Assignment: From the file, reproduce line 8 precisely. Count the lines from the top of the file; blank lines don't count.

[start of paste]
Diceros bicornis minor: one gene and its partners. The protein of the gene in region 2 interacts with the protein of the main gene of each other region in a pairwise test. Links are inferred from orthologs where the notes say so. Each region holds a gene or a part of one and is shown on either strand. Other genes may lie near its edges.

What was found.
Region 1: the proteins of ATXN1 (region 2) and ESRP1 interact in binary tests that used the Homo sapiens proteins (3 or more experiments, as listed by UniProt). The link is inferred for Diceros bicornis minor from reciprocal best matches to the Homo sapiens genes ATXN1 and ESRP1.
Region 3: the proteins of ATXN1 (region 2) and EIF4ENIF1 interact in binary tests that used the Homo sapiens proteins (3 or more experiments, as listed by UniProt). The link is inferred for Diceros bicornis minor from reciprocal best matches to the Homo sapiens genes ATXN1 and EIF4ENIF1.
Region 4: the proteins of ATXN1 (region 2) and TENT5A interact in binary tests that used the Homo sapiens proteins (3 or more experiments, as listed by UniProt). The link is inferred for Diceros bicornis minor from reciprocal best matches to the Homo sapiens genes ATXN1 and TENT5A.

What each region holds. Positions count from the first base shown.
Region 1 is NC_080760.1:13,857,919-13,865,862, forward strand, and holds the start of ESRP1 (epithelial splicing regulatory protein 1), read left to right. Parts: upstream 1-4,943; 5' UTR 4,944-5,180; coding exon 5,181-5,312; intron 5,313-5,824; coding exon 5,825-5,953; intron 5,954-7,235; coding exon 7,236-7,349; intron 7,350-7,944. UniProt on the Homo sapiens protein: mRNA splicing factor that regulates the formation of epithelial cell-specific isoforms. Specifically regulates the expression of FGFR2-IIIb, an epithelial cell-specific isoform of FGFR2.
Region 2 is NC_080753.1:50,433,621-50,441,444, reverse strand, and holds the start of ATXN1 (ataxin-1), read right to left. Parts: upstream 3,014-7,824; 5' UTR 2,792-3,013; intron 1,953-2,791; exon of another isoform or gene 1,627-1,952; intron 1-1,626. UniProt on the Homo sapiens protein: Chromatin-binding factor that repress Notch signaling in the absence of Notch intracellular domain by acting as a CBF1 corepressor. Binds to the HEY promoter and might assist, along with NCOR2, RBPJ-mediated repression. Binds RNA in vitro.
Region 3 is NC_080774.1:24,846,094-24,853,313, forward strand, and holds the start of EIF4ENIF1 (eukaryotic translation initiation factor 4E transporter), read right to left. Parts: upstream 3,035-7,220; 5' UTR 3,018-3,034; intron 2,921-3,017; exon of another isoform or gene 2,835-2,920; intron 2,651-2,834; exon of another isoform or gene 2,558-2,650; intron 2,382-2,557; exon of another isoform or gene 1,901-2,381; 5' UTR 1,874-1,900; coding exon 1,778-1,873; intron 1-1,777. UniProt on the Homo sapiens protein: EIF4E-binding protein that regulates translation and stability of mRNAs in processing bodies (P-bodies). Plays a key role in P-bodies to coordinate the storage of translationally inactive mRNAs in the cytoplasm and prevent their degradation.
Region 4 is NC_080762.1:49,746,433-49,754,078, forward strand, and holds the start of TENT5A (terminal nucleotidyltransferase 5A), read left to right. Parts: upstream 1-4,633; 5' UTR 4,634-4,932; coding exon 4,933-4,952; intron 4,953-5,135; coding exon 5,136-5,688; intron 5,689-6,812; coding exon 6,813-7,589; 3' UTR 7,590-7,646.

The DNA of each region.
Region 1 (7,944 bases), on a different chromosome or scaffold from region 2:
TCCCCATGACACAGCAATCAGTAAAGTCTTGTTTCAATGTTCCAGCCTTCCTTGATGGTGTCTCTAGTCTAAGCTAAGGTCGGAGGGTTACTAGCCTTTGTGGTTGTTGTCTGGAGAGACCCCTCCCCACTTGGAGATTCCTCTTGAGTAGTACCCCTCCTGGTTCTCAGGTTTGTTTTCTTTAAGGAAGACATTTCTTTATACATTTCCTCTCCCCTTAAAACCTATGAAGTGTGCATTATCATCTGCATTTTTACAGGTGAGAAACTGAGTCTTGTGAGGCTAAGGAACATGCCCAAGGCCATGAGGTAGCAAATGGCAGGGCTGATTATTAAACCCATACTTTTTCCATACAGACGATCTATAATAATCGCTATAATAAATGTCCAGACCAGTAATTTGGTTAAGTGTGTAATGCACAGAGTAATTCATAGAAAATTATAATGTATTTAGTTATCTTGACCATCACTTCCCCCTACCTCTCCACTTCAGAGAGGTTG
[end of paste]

Region 2 is NC_080753.1:50,433,621-50,441,444, reverse strand, and holds the start of ATXN1 (ataxin-1), read right to left. Parts: upstream 3,014-7,824; 5' UTR 2,792-3,013; intron 1,953-2,791; exon of another isoform or gene 1,627-1,952; intron 1-1,626. UniProt on the Homo sapiens protein: Chromatin-binding factor that repress Notch signaling in the absence of Notch intracellular domain by acting as a CBF1 corepressor. Binds to the HEY promoter and might assist, along with NCOR2, RBPJ-mediated repression. Binds RNA in vitro.